Torture in Wartime: Growing Awareness–a Human Rights Council Focus


René Wadlow – TRANSCEND Media Service

14 Dec 2023 – The Association of World Citizens (AWC) first raised the issue of the use of sexual torture in time of violent conflicts in the U.N. Commission on Human Rights in March 2001, citing the judgement of the Special Court for Former Yugoslavia, which maintained that there can be no time limitations on bringing the accused to trial.

The AWC presentation highlighted sexual violence in the conflicts in what is today the Democratic Republic of Congo, then Zaire. Conflict related sexual violence refers to rape, sexual slavery, forced prostitution, forced abortion and other ways to humiliate. To the best of my knowledge, no person in Zaire was tried.  Awareness building and enforcement measures develop slowly.

The U.N. Human Rights Council, the current incarnation of what was the Commission on Human Rights, has developed a pattern of having Special Rapporteurs on specific topics or countries.  The Special Rapporteur is not a U.N. or a national civil servant and is not paid though work-related expenses are covered and U.N. Secretariat help is given.  This independence, it is hoped, gives greater freedom to speak out.  There has been a Special Rapporteur on Torture nearly from the start of Special Rapporteurs.

The current Special Rapporteur on Torture is Prof. Alice Jill Edwards, originally from Australia and now an academic research fellow in Geneva.  She has worked in the past both for the U.N. and for non-governmental organizations (NGOs). She has worked with rape victims in Bosnia-Herzegovina and has long argued that rape should qualify as a form of torture.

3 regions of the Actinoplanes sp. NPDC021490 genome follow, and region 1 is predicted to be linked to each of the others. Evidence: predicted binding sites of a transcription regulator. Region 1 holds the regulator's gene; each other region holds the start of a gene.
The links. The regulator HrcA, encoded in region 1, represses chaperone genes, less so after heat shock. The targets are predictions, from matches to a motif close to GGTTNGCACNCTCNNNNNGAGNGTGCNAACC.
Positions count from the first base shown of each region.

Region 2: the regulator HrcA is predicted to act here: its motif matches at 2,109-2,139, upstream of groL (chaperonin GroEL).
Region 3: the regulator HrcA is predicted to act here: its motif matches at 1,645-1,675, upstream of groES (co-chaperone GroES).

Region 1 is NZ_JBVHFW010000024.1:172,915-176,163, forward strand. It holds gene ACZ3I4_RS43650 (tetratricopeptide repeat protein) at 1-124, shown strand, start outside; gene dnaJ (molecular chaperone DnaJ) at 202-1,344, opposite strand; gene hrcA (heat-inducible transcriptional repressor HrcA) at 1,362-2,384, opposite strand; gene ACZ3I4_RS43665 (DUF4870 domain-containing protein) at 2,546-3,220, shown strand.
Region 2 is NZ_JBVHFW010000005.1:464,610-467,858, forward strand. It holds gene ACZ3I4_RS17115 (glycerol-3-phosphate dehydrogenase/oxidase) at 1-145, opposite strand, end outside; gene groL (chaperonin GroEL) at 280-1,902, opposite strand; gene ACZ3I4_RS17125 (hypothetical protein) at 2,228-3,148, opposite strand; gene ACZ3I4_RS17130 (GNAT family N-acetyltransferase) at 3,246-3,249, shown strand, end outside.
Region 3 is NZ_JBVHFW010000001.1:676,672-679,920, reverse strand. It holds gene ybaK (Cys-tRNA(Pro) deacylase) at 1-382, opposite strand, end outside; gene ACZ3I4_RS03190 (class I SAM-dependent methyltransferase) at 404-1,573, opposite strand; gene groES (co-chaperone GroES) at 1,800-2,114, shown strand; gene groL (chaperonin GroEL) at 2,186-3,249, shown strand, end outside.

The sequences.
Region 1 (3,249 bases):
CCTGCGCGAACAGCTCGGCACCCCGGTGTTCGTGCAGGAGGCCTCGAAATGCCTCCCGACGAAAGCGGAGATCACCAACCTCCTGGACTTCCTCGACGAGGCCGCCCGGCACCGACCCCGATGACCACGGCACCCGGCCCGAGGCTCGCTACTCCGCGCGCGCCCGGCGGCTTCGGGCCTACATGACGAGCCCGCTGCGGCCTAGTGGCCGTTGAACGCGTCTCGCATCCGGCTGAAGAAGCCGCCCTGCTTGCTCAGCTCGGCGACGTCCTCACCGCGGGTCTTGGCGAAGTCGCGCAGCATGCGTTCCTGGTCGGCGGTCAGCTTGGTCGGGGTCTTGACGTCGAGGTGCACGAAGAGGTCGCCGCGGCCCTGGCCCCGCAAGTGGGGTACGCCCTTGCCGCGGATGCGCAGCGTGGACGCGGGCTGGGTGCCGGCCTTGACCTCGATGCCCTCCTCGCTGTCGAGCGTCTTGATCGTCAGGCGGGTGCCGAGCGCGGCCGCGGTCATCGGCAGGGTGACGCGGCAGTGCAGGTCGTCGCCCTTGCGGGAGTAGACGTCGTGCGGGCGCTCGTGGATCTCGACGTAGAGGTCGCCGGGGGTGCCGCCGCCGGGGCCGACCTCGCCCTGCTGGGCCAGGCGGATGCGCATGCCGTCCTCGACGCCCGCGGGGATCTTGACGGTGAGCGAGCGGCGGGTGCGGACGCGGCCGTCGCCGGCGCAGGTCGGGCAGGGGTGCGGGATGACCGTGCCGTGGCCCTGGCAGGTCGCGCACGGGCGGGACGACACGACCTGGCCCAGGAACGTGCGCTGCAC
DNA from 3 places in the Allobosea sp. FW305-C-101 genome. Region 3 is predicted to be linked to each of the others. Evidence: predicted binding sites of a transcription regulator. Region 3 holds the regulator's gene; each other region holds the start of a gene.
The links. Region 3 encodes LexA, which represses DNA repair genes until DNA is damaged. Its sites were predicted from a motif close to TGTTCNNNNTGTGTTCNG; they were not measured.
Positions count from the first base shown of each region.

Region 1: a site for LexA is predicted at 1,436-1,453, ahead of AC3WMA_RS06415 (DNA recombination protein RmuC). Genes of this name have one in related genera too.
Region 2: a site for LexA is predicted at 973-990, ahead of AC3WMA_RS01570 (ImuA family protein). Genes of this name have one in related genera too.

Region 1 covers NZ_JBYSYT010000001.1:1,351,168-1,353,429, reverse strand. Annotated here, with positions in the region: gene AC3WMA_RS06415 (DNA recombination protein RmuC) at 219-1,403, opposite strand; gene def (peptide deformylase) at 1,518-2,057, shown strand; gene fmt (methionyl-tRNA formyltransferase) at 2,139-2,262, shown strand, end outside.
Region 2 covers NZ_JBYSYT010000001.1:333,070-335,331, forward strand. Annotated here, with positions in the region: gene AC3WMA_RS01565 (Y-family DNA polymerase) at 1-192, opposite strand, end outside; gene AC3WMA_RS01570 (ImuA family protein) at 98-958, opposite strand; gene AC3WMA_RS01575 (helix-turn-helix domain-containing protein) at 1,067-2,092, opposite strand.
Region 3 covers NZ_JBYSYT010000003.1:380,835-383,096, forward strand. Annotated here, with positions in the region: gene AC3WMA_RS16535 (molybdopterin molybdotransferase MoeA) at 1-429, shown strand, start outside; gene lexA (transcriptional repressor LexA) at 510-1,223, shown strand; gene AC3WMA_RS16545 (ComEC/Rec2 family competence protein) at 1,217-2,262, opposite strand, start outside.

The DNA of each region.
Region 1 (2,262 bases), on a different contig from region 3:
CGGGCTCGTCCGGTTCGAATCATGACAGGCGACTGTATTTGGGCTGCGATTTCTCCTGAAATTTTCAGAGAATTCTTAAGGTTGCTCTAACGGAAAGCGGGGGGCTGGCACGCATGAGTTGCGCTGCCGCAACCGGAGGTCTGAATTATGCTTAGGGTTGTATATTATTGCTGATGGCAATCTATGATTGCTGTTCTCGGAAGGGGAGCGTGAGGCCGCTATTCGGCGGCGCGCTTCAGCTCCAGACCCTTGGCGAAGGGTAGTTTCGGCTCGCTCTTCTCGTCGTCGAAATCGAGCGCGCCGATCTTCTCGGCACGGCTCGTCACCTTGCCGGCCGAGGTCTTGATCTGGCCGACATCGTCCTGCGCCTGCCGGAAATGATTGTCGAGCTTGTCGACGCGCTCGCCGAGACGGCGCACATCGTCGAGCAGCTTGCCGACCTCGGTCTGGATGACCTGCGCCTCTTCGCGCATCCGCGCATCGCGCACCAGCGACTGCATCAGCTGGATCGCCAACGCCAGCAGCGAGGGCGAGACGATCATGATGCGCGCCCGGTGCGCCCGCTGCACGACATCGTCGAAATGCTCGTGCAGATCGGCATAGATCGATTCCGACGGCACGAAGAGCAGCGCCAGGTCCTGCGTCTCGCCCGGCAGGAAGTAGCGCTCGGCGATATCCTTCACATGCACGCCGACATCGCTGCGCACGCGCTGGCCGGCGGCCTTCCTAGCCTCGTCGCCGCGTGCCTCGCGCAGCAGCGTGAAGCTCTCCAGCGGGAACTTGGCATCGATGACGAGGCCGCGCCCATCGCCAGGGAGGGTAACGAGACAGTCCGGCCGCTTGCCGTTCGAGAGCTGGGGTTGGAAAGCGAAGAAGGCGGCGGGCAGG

She was recently in Ukraine, a first mission in time of war.  As she said,

“We are living in an era of war, and we have lost the art of mediation, compromise and acceptance of each other.” 

While her findings have not yet been presented, she gave an overview of persons met and situations faced.  She was concerned with the use of torture both by Russian military and by Ukrainian military and police.  From her interviews in Ukraine, she holds that it is Russian state policy to use torture for military ends – whether to obtain intelligence, to humiliate and debase the enemy, and to keep the community in a state of fear.

The Ukrainian military and police are also willing to use torture on Russian prisoners of war as well as on alleged collaborators – Ukrainians who would have helped the Russian forces in different ways or who had administered areas that came under Russian control.

There are also NGO representatives who are collecting information, but many victims of torture have been traumatized and recalling accurately specific events is often difficult.

It is difficult to know what will be the state of justice once the armed conflict ends.  In many cases, there is a reluctance to bring perpetrators to trial in order not to “open fresh wounds”.  It is a vital issue that we must follow closely.


René Wadlow is a member of the TRANSCEND Network for Peace Development Environment. He is President of the Association of World Citizens, an international peace organization with consultative status with ECOSOC, the United Nations organ facilitating international cooperation and problem-solving in economic and social issues, and editor of Transnational Perspectives.

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This article originally appeared on Transcend Media Service (TMS) on 18 Dec 2023.

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